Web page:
It isn’t until the end of the issue when Peter bounces the same bright red of the balloons off of intense blacks that the oddity and strangeness of Casanova stories begins to truly seep into “Nine Days Now”. Moon’s fashion designs and the word bubbles highlight a world far beyond the facade of the detective story or fashionable Southern California. It’s a place where anything can happen and it is exactly where this story is heading. This final sequence also makes for a powerful drive to push the story forward. Everything until this point has been a beautiful dream from the 1960’s, toying with readers and characters alike. This is the revelation that we have only witnessed the umbrella resting on the lip of a delicious cocktail, that we have not yet even begun to examine the intoxicating contents beneath it.
Michael Chabon, the author of modern masterpieces like The Amazing Adventures of Kavalier and Clay and Wonder Boys, is accompanied Gabriel Bá in the backup feature “Kawaii-Five 0”. The story is all about the experience and feeling of reading these images. In ten pages it jumps six weeks, wildly dropping characters, locations, and acronyms. It contains elements of science fiction and secret organizations, but it’s all about rock and roll.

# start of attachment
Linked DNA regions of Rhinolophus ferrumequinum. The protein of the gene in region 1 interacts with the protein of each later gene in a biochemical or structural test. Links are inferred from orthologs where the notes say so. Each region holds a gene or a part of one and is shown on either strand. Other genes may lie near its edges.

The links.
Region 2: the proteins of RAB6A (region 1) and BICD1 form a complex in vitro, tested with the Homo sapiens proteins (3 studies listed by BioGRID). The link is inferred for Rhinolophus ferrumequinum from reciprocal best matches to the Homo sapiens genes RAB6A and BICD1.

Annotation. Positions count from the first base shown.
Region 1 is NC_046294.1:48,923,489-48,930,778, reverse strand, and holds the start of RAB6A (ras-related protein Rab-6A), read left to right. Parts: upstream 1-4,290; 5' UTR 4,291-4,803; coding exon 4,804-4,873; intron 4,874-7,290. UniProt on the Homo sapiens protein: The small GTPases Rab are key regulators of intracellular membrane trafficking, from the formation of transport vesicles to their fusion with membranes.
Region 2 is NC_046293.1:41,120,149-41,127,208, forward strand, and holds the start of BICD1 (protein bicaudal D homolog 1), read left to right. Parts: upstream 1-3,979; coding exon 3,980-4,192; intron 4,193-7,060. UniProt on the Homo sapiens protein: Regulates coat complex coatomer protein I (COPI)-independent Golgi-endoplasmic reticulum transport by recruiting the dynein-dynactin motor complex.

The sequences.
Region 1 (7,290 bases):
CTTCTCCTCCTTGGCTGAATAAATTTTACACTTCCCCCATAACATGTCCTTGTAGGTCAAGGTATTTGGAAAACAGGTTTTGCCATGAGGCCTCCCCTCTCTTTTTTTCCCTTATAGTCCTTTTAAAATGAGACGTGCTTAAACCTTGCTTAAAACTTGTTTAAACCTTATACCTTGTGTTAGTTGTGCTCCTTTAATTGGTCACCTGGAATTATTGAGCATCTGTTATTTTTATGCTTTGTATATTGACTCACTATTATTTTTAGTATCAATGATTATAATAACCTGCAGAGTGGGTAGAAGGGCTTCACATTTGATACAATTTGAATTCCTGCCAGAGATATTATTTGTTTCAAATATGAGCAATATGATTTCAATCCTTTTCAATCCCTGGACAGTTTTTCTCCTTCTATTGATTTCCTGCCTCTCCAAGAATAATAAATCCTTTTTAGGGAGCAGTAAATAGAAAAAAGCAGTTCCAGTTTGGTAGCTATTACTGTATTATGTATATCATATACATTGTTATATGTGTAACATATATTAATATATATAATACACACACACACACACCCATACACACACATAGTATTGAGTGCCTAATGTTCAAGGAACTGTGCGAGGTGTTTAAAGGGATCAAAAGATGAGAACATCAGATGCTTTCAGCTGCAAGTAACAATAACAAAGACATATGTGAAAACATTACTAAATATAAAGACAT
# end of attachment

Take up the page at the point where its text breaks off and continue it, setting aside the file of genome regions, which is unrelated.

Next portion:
It’s confrontation, sometimes as direct as a punch in the face and other times as subtle as a panther at night. It’s attitude throwing what people claim to want back in their faces. You can almost hear The Ramones tearing down CBGBs in the background. Chabon exerts humorous muscles delivering punchlines along with the punches. A back-and-forth between a rock critic and a street musician delivers a hilarious punchline.
It’s Bá who really owns this story though. He makes the music that rolls through these panels come to life. The street musicians notes roll out of a stand up base like cigarette smoke, streaming into the night air. Her body as she performs and interacts with the critic is all confidence and gusto, creating a sex-filled swagger that sings. The one splash page in “Kawaii-Five 0” nails the raw energy and madness of a rock concert. It’s wild, frenetic energy with lights and bodies gyrating. Peter’s warm colors roll up the page from the darkness of the audience like a catching fire.
Casanova: Acedia #1 is 21st Century comics distilled to their purest form. It is two writer-artist teams with impeccable resumes telling stories exactly how they want to tell them. Words and images fuse together to prod at reader’s brains, cajoling them from their standard routine of skimming panels into a much more active process. Much like the femme fatales that Casanova Quinn encounters, it is a comic that is alluring, but one that demands you work to get close, and even when you do there’s no guarantee of a safe or comfortable experience. It teases and chides you, so that when it’s over the only logical step is to return to the beginning and go again.
Casanova is back and it’s so damn good.